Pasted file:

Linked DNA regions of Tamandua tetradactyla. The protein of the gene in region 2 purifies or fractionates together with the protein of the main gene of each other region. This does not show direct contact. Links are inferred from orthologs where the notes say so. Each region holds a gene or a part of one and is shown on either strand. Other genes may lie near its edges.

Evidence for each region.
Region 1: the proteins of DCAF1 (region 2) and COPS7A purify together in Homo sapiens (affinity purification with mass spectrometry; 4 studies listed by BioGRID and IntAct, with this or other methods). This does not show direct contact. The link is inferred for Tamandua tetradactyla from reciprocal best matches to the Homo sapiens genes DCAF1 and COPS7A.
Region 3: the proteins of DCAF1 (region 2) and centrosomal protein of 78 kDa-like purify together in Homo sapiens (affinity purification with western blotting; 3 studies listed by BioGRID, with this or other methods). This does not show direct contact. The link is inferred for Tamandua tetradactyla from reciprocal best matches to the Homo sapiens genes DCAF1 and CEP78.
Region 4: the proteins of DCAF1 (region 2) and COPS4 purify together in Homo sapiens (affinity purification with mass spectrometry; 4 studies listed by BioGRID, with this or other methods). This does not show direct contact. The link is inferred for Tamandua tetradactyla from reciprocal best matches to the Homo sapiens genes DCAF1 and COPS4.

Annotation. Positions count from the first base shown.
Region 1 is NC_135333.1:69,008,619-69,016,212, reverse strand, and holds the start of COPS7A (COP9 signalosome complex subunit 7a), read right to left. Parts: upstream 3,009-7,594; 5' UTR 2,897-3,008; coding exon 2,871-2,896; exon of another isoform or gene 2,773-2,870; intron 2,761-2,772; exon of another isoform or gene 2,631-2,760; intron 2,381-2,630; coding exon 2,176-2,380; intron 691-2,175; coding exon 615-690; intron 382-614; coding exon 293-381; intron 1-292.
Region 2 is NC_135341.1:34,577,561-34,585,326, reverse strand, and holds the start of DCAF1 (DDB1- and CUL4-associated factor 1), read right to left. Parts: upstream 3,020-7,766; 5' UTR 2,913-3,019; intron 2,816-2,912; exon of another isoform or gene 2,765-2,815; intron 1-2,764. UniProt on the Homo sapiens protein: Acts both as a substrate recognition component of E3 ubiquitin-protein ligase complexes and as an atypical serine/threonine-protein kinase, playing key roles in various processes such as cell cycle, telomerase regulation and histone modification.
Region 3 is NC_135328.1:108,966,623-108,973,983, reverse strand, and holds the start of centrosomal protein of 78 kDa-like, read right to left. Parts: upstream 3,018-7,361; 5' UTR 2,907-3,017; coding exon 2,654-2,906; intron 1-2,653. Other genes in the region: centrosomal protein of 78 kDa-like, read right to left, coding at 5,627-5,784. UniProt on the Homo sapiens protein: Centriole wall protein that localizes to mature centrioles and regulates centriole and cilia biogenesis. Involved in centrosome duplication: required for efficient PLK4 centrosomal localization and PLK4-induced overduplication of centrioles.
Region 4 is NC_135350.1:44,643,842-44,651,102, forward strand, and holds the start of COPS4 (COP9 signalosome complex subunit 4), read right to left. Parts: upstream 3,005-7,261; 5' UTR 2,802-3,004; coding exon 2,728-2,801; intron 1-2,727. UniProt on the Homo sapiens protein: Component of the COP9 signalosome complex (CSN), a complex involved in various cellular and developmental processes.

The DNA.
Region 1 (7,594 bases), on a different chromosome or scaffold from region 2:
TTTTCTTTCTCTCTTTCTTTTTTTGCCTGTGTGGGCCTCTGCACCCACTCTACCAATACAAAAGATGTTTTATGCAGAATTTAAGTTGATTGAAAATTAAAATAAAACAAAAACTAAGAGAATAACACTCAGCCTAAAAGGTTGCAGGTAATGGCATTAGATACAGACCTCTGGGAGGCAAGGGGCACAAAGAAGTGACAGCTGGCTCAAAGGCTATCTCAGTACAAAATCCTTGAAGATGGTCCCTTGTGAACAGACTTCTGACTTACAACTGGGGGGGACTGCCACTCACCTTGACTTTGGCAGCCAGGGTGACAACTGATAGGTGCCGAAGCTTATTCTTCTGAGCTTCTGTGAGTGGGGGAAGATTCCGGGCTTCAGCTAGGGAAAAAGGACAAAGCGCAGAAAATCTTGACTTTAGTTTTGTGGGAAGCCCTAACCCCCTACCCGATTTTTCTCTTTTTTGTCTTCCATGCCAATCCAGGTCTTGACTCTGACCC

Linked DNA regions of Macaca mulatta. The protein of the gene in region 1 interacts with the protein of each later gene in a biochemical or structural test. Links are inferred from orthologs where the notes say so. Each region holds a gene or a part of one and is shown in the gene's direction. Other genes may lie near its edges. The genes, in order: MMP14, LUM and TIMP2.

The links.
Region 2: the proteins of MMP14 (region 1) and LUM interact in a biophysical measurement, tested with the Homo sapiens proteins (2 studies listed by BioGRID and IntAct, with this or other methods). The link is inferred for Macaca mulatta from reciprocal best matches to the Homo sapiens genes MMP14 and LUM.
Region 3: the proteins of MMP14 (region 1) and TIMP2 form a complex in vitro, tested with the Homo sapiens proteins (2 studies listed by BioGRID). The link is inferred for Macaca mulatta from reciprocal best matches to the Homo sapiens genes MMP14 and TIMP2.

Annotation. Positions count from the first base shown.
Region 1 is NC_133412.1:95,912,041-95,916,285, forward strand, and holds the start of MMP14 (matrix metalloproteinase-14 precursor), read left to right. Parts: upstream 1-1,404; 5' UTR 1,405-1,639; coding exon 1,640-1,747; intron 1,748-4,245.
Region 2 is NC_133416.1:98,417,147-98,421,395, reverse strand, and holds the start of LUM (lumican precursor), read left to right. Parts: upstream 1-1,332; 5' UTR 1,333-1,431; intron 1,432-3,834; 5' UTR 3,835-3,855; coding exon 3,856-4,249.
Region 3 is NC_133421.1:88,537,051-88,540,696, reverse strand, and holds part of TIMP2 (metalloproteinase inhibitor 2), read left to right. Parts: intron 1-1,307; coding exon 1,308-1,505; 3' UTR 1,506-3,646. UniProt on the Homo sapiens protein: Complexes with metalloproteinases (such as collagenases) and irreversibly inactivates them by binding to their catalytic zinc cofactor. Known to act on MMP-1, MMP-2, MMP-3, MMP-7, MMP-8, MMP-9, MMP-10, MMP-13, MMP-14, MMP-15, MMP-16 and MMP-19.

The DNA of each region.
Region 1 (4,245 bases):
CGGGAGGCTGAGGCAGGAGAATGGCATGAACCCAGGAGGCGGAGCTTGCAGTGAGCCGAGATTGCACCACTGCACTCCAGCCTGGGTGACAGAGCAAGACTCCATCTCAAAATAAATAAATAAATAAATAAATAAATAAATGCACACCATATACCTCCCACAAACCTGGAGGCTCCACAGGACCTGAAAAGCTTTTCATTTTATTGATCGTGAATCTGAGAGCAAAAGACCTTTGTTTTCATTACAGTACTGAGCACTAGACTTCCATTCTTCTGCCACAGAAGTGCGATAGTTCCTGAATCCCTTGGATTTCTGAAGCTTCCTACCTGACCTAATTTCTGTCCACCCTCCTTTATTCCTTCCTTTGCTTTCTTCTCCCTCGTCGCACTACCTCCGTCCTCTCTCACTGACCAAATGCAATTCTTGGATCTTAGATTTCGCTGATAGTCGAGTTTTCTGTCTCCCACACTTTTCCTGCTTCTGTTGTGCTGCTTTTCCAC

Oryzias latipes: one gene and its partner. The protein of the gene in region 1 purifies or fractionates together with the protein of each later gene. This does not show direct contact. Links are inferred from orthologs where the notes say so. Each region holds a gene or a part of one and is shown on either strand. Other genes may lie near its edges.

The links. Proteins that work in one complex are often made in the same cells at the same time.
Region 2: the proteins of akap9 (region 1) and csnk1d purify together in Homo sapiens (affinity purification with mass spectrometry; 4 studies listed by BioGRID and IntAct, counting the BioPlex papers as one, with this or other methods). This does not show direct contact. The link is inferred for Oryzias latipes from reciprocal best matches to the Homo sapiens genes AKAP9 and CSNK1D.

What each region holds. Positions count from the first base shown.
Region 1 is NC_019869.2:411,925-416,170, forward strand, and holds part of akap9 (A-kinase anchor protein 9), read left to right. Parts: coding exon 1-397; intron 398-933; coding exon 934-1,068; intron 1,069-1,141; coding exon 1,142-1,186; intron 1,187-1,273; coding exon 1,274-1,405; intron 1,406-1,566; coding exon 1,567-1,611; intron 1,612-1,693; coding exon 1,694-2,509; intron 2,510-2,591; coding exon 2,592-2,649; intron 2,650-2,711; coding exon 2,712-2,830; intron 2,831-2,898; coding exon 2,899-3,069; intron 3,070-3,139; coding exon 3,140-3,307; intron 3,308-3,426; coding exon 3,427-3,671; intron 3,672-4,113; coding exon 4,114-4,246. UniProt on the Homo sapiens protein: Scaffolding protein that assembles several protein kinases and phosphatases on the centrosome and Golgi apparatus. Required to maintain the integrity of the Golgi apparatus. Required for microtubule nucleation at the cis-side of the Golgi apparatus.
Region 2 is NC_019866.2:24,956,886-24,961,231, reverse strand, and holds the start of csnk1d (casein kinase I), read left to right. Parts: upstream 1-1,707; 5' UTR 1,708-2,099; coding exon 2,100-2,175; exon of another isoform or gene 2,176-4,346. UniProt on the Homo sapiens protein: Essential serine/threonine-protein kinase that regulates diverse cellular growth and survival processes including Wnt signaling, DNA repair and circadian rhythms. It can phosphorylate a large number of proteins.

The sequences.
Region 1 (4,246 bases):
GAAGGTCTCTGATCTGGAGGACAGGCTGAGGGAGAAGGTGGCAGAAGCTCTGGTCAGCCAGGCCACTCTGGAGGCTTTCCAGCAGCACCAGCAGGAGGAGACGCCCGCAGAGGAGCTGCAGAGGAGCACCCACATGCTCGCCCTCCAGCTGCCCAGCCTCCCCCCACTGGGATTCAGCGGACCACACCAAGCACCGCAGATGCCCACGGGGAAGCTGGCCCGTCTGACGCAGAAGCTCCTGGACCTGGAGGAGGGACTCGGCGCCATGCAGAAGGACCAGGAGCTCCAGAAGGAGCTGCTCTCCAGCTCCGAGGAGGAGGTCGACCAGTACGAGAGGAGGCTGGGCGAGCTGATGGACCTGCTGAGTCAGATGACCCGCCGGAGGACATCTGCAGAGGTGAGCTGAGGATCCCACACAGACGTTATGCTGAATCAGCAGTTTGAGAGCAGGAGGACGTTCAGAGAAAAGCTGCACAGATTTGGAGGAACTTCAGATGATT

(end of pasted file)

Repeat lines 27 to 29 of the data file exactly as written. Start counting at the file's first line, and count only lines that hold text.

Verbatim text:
Region 2: the proteins of akap9 (region 1) and csnk1d purify together in Homo sapiens (affinity purification with mass spectrometry; 4 studies listed by BioGRID and IntAct, counting the BioPlex papers as one, with this or other methods). This does not show direct contact. The link is inferred for Oryzias latipes from reciprocal best matches to the Homo sapiens genes AKAP9 and CSNK1D.

What each region holds. Positions count from the first base shown.
Region 1 is NC_019869.2:411,925-416,170, forward strand, and holds part of akap9 (A-kinase anchor protein 9), read left to right. Parts: coding exon 1-397; intron 398-933; coding exon 934-1,068; intron 1,069-1,141; coding exon 1,142-1,186; intron 1,187-1,273; coding exon 1,274-1,405; intron 1,406-1,566; coding exon 1,567-1,611; intron 1,612-1,693; coding exon 1,694-2,509; intron 2,510-2,591; coding exon 2,592-2,649; intron 2,650-2,711; coding exon 2,712-2,830; intron 2,831-2,898; coding exon 2,899-3,069; intron 3,070-3,139; coding exon 3,140-3,307; intron 3,308-3,426; coding exon 3,427-3,671; intron 3,672-4,113; coding exon 4,114-4,246. UniProt on the Homo sapiens protein: Scaffolding protein that assembles several protein kinases and phosphatases on the centrosome and Golgi apparatus. Required to maintain the integrity of the Golgi apparatus. Required for microtubule nucleation at the cis-side of the Golgi apparatus.